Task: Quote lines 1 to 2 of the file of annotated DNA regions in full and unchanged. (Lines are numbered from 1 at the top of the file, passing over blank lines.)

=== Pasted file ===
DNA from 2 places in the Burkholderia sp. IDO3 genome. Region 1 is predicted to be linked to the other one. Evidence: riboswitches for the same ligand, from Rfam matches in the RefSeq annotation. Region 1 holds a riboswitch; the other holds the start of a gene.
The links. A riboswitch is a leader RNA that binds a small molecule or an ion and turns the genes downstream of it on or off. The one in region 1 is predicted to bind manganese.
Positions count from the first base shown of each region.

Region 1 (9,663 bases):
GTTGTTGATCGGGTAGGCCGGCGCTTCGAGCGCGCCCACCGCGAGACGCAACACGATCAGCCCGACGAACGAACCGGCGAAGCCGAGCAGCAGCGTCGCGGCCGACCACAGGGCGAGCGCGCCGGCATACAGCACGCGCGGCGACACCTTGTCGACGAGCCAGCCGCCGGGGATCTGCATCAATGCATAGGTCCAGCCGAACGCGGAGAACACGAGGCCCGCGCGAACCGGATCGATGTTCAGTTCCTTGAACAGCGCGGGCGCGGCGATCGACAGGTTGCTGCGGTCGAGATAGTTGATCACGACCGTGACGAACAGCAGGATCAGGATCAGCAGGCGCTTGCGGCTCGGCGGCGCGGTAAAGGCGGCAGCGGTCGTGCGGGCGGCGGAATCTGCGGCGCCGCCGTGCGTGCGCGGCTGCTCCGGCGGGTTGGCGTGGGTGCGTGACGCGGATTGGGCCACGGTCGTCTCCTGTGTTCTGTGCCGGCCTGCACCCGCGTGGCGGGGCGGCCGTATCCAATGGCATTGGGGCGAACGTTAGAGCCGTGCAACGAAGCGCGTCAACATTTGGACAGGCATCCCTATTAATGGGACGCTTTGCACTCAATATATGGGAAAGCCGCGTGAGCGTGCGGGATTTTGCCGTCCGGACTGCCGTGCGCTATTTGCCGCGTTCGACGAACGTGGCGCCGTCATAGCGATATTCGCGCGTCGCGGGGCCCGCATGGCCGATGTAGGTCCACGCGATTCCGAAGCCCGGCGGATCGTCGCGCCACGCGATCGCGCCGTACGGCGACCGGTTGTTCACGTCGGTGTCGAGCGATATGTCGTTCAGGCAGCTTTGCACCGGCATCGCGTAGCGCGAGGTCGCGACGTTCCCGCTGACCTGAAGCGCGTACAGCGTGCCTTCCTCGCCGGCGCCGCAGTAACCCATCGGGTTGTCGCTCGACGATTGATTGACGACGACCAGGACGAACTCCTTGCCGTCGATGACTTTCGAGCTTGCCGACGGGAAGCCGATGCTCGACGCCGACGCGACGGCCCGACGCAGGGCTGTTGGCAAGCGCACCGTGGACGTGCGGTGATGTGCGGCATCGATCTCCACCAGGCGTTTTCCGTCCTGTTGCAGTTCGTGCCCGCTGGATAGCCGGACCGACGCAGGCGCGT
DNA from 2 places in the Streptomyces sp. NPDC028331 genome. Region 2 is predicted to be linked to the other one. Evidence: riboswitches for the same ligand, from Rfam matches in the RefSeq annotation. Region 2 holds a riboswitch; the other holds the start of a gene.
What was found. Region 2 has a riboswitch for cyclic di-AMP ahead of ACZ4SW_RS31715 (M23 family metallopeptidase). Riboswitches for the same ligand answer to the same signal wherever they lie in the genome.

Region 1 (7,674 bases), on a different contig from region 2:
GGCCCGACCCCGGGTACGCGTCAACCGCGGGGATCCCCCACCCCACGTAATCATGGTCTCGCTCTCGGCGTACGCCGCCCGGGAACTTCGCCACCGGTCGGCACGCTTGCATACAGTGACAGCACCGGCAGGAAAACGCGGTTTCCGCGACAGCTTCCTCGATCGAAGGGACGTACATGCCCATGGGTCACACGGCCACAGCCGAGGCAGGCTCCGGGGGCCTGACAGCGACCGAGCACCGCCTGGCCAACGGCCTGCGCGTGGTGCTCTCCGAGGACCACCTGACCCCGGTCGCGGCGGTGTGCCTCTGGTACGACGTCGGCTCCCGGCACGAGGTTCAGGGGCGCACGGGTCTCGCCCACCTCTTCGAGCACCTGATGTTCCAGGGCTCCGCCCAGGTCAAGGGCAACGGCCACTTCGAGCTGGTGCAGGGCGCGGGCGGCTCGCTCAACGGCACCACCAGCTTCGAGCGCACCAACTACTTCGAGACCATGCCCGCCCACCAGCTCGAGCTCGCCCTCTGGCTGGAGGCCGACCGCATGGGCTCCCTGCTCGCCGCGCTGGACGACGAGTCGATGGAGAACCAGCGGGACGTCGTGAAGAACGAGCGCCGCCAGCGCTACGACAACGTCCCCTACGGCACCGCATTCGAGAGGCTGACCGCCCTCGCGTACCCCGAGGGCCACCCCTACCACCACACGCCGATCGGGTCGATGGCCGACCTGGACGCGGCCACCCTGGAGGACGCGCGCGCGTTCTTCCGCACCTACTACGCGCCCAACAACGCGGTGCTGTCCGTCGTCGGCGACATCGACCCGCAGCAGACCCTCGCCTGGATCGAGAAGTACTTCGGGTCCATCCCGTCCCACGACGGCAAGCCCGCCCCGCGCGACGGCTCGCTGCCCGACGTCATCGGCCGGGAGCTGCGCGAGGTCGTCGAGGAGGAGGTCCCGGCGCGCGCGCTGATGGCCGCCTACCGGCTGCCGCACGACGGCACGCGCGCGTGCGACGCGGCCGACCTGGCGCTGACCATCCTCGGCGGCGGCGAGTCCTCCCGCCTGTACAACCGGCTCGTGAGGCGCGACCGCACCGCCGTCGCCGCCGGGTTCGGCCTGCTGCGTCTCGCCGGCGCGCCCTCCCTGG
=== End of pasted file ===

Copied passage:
DNA from 2 places in the Burkholderia sp. IDO3 genome. Region 1 is predicted to be linked to the other one. Evidence: riboswitches for the same ligand, from Rfam matches in the RefSeq annotation. Region 1 holds a riboswitch; the other holds the start of a gene.
The links. A riboswitch is a leader RNA that binds a small molecule or an ion and turns the genes downstream of it on or off. The one in region 1 is predicted to bind manganese.